21. 21. Recommendations • Priorities • Description of relevant categories • Listing of the specific recommendations – Type (new software, application, hardware) – Cost (including interdependencies) – Benefits • Recommended timeline • Assessment/results/training needed
  22. 22. Suggested phrasing “In the next [time frame], the library will [action or recommendation], which will result in [associated benefits].”
  23. 23. • Inventory Tool • Event Tracker • Planning Tool
  24. 24. More Resources • Matthews, Joseph R., Technology Planning: Preparing and Updating a Library Technology Plan: Libraries Unlimited, 2005. • TechSoup for Libraries: • WebJunction – Technology Planning: • NLC Technology Planning Worksheet: .html • Links:
  25. 25. Thanks! • Michael Sauers Technology Innovation Librarian • Christa Burns Special Projects Librarian

Editor's Notes

  • Must include why’s and how's!!!
  • Alignment:
     Is your plan to use technology in alignment with the programs and mission of your organization?Does the plan align with the programs and mission of the funders with whom you wish to develop or deepen your relationship?
    Business Case:
     The business case for most technology projects can be computed by a relatively straightforward equation. The net benefits of the technology initiatives must outweigh the total costs.
    Framework for Accountability:
     Your plan should provide a high-level timeline for achieving goals and putting technology systems in place in a strategic and coordinated way. This timeline is a natural framework for ensuring accountability and providing funders with concrete milestones. During each phase of the planning, development and implementation, organizations and funders can make decisions about whether tasks were accomplished and initiatives continue to be viable.
    Discrete Initiatives:
     Often it will be in your best interest to develop your technology plan as a series of discrete initiatives. If you are pursuing a multi-funder strategy, this will allow funders the opportunity to decide which specific areas of the plan they would like to fund.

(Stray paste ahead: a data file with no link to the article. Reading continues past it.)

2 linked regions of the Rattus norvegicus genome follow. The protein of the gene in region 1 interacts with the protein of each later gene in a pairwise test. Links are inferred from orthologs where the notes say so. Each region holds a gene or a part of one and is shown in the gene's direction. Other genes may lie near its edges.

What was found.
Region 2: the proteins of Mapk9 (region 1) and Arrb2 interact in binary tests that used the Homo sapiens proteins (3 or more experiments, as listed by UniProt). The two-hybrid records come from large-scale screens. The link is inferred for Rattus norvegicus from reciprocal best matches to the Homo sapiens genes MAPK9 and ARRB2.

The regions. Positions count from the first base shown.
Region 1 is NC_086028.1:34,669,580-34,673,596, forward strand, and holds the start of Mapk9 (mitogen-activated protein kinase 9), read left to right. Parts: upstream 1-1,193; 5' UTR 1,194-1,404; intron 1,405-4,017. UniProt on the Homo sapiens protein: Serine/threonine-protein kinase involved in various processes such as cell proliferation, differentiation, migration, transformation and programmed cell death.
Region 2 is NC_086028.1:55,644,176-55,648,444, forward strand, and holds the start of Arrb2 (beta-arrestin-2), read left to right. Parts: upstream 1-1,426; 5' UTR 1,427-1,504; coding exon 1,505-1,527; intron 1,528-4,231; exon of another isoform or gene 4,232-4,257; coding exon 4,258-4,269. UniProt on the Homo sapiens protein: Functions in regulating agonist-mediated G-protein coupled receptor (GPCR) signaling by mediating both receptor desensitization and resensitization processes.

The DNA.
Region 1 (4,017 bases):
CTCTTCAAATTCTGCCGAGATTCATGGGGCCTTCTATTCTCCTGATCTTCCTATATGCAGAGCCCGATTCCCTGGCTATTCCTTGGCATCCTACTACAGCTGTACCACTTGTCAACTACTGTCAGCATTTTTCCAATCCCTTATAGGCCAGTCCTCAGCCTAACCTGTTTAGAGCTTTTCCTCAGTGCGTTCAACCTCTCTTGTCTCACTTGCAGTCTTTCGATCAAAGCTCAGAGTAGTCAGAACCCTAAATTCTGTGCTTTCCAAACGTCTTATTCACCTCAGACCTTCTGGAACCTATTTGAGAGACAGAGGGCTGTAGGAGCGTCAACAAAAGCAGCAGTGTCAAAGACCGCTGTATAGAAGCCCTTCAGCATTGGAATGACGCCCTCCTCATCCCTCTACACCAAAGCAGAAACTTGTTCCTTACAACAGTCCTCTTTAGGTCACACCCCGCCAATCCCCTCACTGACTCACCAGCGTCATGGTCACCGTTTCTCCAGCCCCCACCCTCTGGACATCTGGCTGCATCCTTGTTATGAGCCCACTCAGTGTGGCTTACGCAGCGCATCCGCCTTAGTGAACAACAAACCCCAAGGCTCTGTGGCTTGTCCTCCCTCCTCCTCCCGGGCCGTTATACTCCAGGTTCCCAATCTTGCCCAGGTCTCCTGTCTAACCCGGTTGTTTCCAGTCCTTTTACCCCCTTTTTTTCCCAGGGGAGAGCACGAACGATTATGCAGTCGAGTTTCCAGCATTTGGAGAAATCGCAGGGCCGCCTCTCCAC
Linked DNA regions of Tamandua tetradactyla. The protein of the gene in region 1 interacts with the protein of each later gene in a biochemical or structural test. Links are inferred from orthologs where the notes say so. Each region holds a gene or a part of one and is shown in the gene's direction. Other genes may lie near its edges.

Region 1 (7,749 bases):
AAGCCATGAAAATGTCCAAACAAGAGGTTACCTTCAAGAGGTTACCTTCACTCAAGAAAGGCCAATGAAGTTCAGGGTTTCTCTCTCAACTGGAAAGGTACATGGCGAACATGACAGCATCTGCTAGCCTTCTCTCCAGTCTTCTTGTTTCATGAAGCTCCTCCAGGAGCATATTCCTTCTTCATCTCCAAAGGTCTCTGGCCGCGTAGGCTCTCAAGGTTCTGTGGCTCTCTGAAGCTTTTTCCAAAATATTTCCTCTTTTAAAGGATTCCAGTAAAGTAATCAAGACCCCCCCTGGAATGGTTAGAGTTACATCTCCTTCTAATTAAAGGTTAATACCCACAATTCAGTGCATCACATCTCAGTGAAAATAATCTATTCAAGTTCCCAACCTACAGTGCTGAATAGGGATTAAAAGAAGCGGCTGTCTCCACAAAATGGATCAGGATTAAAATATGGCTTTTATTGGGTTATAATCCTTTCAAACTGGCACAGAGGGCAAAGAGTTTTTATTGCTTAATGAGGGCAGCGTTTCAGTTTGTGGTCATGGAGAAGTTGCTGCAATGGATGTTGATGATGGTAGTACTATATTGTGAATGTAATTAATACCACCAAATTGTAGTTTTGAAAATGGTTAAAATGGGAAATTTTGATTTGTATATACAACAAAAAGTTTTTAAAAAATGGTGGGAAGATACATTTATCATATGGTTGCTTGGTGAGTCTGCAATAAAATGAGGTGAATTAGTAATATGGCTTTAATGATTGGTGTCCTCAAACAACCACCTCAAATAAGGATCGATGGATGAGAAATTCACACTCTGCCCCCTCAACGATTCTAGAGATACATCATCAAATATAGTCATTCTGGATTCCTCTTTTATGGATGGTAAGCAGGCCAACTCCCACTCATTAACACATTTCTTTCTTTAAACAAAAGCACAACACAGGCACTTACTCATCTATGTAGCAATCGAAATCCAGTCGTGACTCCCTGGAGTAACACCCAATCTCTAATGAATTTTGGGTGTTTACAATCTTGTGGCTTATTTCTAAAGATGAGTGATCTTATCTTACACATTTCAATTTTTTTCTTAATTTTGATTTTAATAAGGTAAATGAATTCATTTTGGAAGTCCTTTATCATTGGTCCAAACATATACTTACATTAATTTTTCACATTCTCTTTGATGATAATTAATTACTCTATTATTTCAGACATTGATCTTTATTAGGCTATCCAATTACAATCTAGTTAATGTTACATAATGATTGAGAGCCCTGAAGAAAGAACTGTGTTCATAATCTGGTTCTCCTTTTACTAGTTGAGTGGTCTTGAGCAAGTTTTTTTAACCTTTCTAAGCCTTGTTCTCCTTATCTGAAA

Appropriate Costs:
     Demonstrate reasonable efforts to optimize the costs of your projects. Consider ongoing costs such as staff time, maintenance, and support.
    Proactive Approach:
     Articulate how your plan is proactive in its approach to technology instead of just simply trying to patch a set of existing problems in a "break-and-fix" mode of IT spending.
    Highlight Innovation:
     Many funders may be drawn to projects that use technology in new and innovative ways to service programs and mission. Funders may view such innovation projects as an opportunity to experiment with ideas that may prove to be valuable for other grantees in their portfolio. Although innovation can also provide an opportunity to raise the profile of your organization in the eyes of prospective funders, keep in mind that funders who are most interested in innovation may differentiate between "leading edge" and "bleeding edge" technology projects.
    Viability and Sustainability:
     You will need to ensure that the set of objectives outlined in your technology plan are reasonable both in their scope and timeframe. Additionally, your technology plan and its initiatives must be able to endure over time and enhance the health and long-term stability of your organization.